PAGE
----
The $1.25 billion truce between Intel Corp. and Advanced Micro Devices Inc. may have put an end to a long-running and bitter antitrust and intellectual property dispute between the rival computer chip makers, but it doesn't resolve ongoing regulatory scrutiny of Intel.
As economic concerns threaten to overshadow diversity initiatives in the U.S. legal community, some of the nation's largest corporations are continuing to make the issue a top priority for their outside law firms.
A federal appeals court has affirmed a lower court ruling that ex-spy Valerie Plame Wilson does not have the right to disclose classified information in her memoirs, even if that information has already been widely disseminated.
Frank Walsh Jr., one of three insiders accused of corporate looting at Tyco International Inc., has agreed to pay $5.6 million to settle a suit brought by the state of New Jersey.
The European Union's top court has upheld the more than €66 million ($98 million) in fines that the European Commission imposed on France's Le Carbone Lorraine SA and Germany's SGL Carbon AG in late 2003 for their alleged role in a graphite electrode cartel that spanned a decade.
Endo Pharmaceuticals Inc. announced Wednesday that it would pay patent-holding company LecTec Corp. $23 million to settle a suit that accused the drugmaker of infringing two patents related to adhesive patches.
Hewlett-Packard Co. has agreed to acquire networking and security services provider 3Com Corp. for $2.7 billion, in a move that will expand HP's business in China and integrate the technology giant's networking and security services, the companies announced Wednesday.
The European Union's antitrust watchdog has slapped 24 companies that produce chemicals used to make polyvinyl chloride products more heat resistant with a collective €173.9 million ($259 million) in fines for alleged price-fixing in the market for tin and heat stabilizers.
Telecommunications company Avaya Inc. said Wednesday that it had received antitrust approval from the Federal Trade Commission and the Canadian Competition Bureau for its proposed $915 million purchase of bankrupt Nortel Networks Corp.'s enterprise solutions business.
The recession has prompted some large firms to be more conservative about promoting associates to partner in 2009, and that emerging trend may be one of the long-term impacts of the downturn, according to legal industry observers.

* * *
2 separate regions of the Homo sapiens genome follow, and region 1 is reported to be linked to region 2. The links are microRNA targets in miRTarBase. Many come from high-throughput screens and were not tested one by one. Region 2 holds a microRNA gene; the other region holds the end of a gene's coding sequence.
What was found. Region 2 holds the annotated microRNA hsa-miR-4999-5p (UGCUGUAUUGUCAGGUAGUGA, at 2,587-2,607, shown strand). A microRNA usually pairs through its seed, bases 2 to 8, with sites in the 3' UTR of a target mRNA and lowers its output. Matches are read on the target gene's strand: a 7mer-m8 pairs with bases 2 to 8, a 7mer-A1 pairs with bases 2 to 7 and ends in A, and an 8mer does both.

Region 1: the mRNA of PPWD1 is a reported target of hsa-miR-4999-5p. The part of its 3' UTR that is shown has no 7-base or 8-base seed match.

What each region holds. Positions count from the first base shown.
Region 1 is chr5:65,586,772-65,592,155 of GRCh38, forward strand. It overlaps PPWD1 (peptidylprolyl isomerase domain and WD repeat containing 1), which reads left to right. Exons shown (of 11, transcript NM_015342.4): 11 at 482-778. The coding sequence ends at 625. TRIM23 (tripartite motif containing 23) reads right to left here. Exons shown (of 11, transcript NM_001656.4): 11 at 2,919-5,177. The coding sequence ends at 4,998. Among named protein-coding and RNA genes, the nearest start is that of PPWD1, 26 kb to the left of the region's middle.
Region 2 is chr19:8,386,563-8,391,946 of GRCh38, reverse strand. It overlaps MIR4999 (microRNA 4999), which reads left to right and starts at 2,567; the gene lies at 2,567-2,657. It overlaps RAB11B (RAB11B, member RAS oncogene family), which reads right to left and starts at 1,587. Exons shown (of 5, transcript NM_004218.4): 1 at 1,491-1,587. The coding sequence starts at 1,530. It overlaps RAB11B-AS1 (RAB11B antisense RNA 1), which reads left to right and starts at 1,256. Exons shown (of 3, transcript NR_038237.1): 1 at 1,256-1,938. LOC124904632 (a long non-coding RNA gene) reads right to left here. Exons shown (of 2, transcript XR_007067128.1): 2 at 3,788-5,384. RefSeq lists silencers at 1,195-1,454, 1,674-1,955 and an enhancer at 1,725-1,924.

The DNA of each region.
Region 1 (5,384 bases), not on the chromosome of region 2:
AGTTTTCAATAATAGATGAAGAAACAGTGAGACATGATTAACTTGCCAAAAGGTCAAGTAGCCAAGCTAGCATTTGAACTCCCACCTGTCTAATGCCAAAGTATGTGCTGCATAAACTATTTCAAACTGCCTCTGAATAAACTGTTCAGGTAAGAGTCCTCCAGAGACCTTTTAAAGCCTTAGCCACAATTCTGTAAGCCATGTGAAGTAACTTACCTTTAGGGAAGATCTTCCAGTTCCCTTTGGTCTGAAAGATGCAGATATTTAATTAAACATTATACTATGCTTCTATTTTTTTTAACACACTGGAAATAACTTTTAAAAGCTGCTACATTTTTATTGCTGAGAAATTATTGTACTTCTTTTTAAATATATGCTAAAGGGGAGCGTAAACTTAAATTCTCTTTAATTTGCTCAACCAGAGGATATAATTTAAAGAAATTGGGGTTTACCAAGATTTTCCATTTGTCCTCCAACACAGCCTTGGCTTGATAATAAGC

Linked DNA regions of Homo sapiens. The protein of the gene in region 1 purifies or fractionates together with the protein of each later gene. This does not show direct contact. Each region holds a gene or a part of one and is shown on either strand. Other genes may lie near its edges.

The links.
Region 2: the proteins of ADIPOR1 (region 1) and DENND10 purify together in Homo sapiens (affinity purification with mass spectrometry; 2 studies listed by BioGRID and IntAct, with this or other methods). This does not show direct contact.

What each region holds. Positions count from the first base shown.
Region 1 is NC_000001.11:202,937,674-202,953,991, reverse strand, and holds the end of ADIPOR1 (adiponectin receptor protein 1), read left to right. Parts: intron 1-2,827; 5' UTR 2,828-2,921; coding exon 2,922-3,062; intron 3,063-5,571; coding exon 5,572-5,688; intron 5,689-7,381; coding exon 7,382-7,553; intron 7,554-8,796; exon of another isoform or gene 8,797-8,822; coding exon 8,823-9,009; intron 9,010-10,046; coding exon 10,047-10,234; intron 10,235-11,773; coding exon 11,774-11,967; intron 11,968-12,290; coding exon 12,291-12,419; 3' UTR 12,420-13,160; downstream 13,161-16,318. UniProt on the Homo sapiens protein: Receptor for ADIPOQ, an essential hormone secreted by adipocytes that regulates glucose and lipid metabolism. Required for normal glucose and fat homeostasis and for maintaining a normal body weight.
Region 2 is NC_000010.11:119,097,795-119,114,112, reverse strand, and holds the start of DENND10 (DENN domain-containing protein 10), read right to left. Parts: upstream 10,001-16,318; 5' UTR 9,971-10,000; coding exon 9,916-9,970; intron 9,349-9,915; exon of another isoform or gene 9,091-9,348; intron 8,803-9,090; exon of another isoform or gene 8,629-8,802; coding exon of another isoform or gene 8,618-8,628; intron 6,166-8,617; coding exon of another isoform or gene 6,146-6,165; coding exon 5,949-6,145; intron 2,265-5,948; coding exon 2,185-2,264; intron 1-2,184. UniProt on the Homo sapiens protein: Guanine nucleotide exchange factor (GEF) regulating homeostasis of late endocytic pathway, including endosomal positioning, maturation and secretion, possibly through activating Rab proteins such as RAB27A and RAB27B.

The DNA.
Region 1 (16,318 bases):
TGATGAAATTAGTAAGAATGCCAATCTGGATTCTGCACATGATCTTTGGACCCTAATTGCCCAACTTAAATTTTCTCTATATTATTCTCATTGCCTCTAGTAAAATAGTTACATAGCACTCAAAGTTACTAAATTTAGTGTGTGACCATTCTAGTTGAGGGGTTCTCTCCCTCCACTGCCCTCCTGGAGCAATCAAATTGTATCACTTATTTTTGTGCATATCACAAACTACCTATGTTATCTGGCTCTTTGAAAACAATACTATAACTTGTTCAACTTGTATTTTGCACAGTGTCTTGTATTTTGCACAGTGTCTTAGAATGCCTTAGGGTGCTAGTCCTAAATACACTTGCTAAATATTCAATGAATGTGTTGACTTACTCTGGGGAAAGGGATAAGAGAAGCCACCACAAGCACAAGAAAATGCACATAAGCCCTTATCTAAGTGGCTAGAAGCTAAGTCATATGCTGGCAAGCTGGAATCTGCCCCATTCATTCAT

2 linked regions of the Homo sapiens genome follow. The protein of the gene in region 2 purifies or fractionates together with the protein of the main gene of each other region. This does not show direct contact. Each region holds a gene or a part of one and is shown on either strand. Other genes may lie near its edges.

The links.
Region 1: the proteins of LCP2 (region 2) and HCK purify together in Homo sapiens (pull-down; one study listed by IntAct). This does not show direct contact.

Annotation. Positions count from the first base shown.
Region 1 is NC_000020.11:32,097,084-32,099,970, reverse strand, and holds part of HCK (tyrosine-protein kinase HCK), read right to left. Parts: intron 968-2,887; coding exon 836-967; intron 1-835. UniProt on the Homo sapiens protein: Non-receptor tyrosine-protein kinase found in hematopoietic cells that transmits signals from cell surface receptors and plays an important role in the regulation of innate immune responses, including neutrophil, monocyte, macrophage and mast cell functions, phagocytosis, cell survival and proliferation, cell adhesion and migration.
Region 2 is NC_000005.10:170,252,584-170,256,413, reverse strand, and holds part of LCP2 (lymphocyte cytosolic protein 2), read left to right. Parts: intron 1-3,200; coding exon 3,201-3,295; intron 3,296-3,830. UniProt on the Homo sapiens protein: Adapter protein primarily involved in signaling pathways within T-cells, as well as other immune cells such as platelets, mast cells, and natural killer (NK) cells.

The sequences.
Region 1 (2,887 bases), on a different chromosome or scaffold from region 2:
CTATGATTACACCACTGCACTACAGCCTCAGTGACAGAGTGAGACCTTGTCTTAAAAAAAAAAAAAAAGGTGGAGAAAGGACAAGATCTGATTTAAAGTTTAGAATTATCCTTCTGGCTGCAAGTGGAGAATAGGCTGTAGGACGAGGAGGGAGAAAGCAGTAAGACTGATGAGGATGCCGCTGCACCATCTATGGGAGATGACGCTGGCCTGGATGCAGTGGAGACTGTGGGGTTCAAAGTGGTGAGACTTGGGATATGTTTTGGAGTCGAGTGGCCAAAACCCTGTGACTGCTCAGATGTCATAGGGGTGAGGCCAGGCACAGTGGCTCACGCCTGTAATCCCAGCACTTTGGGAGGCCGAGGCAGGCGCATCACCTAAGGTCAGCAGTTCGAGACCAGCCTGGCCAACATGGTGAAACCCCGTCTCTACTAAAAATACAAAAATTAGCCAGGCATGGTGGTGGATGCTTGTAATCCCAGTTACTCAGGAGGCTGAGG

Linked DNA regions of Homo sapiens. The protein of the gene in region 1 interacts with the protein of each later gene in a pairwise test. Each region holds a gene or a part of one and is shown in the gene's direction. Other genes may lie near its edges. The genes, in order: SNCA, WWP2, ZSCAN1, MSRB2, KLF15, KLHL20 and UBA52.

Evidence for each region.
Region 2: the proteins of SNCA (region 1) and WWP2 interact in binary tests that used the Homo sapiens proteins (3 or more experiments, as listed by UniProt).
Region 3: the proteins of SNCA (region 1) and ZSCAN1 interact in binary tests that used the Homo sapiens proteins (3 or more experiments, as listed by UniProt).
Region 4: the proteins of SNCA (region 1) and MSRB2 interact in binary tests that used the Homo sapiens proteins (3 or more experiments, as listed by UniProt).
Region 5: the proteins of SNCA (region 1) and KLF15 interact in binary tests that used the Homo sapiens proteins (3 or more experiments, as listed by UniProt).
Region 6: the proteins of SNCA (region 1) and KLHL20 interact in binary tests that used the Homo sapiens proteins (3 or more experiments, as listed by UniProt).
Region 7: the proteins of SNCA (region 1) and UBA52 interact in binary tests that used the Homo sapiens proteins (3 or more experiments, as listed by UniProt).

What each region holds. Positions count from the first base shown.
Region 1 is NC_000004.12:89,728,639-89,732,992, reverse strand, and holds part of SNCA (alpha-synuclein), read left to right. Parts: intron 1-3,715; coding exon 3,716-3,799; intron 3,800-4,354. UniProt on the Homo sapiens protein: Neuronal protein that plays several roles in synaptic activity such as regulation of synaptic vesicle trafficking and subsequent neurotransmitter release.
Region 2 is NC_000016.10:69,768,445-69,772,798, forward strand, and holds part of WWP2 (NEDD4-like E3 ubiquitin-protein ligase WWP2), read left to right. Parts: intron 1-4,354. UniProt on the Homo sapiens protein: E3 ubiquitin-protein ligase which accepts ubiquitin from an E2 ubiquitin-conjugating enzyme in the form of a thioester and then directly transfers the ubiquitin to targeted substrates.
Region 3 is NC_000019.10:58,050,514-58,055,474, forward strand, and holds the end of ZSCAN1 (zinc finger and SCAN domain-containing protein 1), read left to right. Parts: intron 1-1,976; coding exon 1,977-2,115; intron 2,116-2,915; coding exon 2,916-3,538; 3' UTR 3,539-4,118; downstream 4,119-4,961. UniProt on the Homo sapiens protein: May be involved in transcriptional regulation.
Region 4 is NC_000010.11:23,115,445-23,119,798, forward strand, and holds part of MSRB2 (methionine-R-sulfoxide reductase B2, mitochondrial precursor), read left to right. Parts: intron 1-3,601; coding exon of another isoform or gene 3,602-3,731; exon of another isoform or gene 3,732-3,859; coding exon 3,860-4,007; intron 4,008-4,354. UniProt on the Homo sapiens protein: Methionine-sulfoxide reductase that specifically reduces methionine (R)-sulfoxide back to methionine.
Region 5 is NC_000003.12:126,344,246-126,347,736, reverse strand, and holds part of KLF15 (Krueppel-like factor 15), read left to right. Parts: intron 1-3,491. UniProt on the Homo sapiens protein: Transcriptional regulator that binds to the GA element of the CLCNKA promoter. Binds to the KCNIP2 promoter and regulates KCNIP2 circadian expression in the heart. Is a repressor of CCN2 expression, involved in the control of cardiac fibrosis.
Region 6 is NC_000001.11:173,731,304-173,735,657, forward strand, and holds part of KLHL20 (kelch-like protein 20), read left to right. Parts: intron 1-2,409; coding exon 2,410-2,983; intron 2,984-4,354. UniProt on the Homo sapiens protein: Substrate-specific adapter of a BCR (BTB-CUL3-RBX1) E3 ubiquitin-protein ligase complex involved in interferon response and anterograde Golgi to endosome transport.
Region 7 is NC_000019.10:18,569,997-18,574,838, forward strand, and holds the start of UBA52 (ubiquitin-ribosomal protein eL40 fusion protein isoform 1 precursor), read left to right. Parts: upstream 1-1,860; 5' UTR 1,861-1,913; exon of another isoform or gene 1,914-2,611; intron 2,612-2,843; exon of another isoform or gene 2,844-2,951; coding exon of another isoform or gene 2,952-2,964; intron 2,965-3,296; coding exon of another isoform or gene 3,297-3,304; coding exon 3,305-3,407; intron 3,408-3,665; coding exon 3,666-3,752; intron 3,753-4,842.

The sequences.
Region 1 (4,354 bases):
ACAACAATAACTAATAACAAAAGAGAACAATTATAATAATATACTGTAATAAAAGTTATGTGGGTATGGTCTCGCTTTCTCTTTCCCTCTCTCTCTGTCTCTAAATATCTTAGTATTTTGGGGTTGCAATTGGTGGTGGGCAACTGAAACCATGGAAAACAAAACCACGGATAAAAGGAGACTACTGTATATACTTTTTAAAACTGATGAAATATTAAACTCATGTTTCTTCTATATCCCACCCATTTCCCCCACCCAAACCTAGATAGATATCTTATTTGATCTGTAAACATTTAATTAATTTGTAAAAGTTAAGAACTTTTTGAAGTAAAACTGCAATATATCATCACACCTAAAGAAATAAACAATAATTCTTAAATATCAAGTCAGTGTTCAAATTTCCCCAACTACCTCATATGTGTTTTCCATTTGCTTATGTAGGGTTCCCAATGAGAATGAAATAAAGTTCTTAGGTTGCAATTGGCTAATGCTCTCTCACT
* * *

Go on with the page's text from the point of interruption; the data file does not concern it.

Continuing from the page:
Eli Lilly & Co. will pay Utah $24 million in the latest state settlement over the pharmaceutical giant's alleged off-label marketing of the antipsychotic Zyprexa, state officials said Wednesday.
Sen. Christopher Dodd, D-Conn., unveiled Tuesday his long-awaited take on financial regulatory reform, a comprehensive proposal that builds on parallel legislation in the U.S. House of Representatives while departing on key issues including bank and systemic risk regulation.
A federal jury has found two former Bear Stearns Cos. Inc. hedge fund managers not guilty of defrauding investors in the failed funds, setting a daunting example for prosecutors in one of the earliest criminal cases stemming from the subprime mortgage meltdown.
The Madoff scandal has heralded an era of unusual bail disputes, with prosecutors and defense attorneys pushing the boundaries of legal strategy and tough-minded judges drawing lines in some unexpected places.
The European Commission has issued a statement of objections to the $7.4 billion acquisition of Sun Microsystems Inc. by Oracle Corp. over persistent concerns about the merger's anti-competitive effect on the database technology market, drawing fire from Oracle and U.S. regulators.
The U.S. International Trade Commission has banned imports of Samsung Electronics Co. Ltd. liquid crystal display televisions, finding that they infringe valid patents held by rival Sharp Corp. and that a ban won't harm the U.S. economy.
The U.S. Supreme Court seems likely to affirm the rejection of a patent application filed by inventor Bernard Bilski, but it is grappling with exactly how to determine which business methods are patentable, according to lawyers who attended Monday's oral argument.
The U.S. Supreme Court has asked the solicitor general to weigh in on a case that examines the “cat's paw” theory of employment law, looking at whether an employer can be held liable for unlawful discrimination by an official other than the primary decision maker.
A former U.S. Securities and Exchange Commission lawyer on Monday admitted that, in exchange for $100,000, he pretended to be a Canadian pension plan officer in a fictitious transaction plotted by now-jailed attorney Marc S. Dreier.
Kraft Foods Inc.'s buyout bid for Cadbury PLC turned ugly Monday when the U.S. food conglomerate made formal its previously rebuffed $16.3 billion takeover offer and the U.K. candymaker "emphatically rejected" it.